Even today, decades after the shows first aired, both Batman and Superman animated series spark nostalgia and transport fans to the past days of glory. The credit goes to the showrunner Bruce Timm who revolutionized the DC superheroes and made fans fall in love with them all over again.

From giving a fresh look to the DC superheroes to making the villains fearsome and menacing, Timm took care of every aspect so that fans could enjoy the stories without any complaints.

Major Issue With Superman: The Animated Series

Superman Animated Series
Superman: The Animated Series

Everyone knows that it’s the villains who make a hero. They push the strong and brave heroes to explore their strength and really come into their own. Without a villain who pushes boundaries, heroes can be dull and sullen with no challenge to drive them.

So, when the concept for an animated show for Superman was floated after Batman: The Animated Series became such a success, showrunner Bruce Timm knew that he needed better villains for the Man of Steel, menacing foes who could evolve Superman further.

In an interview with CBR, he shared,

“It was really a matter that Superman’s rogues gallery was not as visually interesting as Batman’s rogues gallery, so we knew we really needed better villains. I was always a huge Jack Kirby fan and there’s a precedent that the whole Fourth World thing was introduced in the Jimmy Olsen comics first so there’s a connection right there and kind of low-hanging fruit.

It gave us something new to bring to the table because it hadn’t really been done in any Superman animated project other than the Super Friends and it was really fun. It was great to bring in this whole other weird mythology and it expanded the scope of the type of stories we could tell. It gave a couple really great villains, including Granny Goodness played by the late, great Ed Asner, who was one of my favorites.”

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Batman: The Animated Series
Batman: The Animated Series

As Superman: The Animated Series went ahead, it dove into Jack Kirby’s characters and overall contributions to the DC universe. Timm was glad that there was a whole aspect of the comic book world that remained unexplored.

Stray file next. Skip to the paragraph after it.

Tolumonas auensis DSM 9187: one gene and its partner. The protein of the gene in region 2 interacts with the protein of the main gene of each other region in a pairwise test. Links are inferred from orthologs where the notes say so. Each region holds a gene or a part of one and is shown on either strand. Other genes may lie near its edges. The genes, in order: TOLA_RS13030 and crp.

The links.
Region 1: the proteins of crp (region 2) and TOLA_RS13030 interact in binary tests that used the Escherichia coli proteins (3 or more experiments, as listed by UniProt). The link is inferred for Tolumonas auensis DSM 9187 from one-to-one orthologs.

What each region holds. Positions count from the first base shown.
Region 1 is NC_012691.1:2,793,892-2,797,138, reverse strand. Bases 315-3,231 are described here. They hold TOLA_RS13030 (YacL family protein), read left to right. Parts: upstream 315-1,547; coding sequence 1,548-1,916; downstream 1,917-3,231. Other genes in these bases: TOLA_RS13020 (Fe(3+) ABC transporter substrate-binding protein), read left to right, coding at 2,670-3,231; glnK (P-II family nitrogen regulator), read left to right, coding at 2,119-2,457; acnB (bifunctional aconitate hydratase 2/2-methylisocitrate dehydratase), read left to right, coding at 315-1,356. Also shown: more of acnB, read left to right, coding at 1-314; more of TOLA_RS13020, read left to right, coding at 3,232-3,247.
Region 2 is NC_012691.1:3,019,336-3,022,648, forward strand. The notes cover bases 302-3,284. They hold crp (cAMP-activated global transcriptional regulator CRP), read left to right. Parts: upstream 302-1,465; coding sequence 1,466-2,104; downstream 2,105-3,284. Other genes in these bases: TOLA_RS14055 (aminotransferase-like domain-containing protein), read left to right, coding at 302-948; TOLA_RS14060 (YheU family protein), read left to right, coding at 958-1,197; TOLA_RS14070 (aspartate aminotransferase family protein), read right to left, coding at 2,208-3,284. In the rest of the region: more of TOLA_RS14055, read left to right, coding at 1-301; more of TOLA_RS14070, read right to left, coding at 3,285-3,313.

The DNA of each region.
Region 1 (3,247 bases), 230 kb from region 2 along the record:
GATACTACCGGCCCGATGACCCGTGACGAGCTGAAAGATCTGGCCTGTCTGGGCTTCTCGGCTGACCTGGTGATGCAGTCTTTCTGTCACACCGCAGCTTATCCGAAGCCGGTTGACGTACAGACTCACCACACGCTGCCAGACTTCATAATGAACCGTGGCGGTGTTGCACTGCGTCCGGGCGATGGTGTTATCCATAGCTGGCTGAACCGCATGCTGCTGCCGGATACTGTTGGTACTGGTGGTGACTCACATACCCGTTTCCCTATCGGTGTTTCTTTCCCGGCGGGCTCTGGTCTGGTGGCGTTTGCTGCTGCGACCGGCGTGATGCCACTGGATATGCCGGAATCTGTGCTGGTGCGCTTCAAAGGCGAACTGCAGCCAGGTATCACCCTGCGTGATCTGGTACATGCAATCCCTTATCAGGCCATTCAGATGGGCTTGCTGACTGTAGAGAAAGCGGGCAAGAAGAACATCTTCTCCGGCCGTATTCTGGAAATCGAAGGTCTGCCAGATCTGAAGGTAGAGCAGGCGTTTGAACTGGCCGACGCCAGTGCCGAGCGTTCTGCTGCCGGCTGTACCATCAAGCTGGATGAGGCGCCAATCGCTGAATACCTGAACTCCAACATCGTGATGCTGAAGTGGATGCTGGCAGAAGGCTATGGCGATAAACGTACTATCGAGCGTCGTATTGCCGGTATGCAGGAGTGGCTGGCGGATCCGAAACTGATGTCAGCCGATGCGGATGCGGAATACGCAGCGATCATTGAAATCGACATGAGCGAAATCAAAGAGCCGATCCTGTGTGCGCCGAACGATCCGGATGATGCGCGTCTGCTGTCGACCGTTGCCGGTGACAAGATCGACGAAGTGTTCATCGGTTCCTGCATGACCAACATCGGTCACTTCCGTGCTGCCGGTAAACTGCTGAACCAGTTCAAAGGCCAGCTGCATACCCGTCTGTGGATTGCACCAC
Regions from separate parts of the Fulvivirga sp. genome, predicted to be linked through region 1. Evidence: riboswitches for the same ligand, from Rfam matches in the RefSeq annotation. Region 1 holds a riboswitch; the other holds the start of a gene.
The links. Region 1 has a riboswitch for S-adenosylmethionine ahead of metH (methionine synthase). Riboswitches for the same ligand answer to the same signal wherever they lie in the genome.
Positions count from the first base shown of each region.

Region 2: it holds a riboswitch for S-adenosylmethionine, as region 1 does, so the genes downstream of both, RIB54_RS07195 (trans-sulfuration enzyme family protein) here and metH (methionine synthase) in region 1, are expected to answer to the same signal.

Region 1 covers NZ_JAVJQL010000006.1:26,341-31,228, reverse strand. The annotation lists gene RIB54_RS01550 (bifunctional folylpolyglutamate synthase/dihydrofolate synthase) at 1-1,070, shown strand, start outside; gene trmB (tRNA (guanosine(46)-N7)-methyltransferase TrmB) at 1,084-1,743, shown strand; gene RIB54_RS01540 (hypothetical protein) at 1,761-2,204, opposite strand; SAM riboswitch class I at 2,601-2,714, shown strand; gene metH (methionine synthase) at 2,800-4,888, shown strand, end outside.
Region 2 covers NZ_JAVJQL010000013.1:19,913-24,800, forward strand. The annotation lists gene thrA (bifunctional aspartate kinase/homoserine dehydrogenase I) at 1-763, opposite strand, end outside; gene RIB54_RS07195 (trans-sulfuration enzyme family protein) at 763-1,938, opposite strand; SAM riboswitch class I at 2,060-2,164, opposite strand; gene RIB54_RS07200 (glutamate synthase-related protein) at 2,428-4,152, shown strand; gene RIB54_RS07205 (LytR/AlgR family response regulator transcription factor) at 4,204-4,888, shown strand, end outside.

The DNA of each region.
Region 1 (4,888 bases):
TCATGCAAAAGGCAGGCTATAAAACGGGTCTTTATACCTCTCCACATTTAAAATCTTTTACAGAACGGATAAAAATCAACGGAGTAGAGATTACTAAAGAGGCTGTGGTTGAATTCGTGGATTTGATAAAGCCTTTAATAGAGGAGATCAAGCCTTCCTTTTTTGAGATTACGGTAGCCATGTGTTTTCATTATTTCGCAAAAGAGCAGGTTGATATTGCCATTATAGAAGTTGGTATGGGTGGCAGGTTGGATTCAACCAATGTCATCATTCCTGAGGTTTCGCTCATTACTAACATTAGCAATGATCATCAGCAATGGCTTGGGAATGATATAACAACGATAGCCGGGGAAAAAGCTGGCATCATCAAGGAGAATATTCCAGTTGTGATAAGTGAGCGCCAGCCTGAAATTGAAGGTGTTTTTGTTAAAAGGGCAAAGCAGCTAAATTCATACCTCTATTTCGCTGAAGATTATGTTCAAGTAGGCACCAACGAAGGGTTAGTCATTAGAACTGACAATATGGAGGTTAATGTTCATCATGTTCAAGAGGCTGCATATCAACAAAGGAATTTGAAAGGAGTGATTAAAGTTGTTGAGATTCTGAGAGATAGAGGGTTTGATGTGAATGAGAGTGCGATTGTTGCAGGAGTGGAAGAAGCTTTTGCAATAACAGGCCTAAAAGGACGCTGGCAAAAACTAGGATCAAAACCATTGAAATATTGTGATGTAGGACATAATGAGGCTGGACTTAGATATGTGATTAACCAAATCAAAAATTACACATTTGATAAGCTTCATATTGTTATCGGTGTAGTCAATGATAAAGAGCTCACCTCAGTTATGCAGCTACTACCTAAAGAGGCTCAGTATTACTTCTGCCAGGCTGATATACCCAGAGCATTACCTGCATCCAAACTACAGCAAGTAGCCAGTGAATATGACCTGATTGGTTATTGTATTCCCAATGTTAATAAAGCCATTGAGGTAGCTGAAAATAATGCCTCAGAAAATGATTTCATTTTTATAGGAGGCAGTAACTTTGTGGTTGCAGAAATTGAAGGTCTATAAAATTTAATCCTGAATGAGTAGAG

At the same time, he held the potential to unlock more unique plots for the crew to cover in Superman: The Animated Series. The time for Batman to be the only cool superhero in the DC world was over as Timm gave his best shot at placing Superman in the cool leagues too.

Bringing Superman and Batman Together

Superman animated series
The New Batman/Superman Adventures (1997)

As soon as the issue with character rights was resolved between Warner Bros and Fox for Batman, Timm was instructed to get Batman into the fold and maybe even make stories where the two superheroes come on screen together.

Given the simultaneous success of both animated shows and the chemistry between the voice actors, Timm created episodes where fans could witness the Caped Crusader fight alongside the Man of Steel. Timm recalled,

“We might have gone a little overboard with their animosity to each other but it was a lot of fun… To the point where Batman is romancing Lois right from underneath Superman, but we already knew Kevin Conroy and Dana Delaney had great chemistry so figured why not play that card. It was all serendipity. It all kind of just happened.”

Also Read: After DC’s Batman Beyond: Return of the Joker Sequel Was Canceled, Another Show Ended Up Using its Rumored Plot Line

The beauty of such characters from comic books lies in their inherent diversity in terms of stories and their personalities. Their life in comic books is so vast that while making a series on the characters, the showrunners have the opportunity to choose which side of the superheroes to showcase on screen.

Similarly, Timm could pick and choose the plots and villains that would face both Batman and Superman in their respective series.

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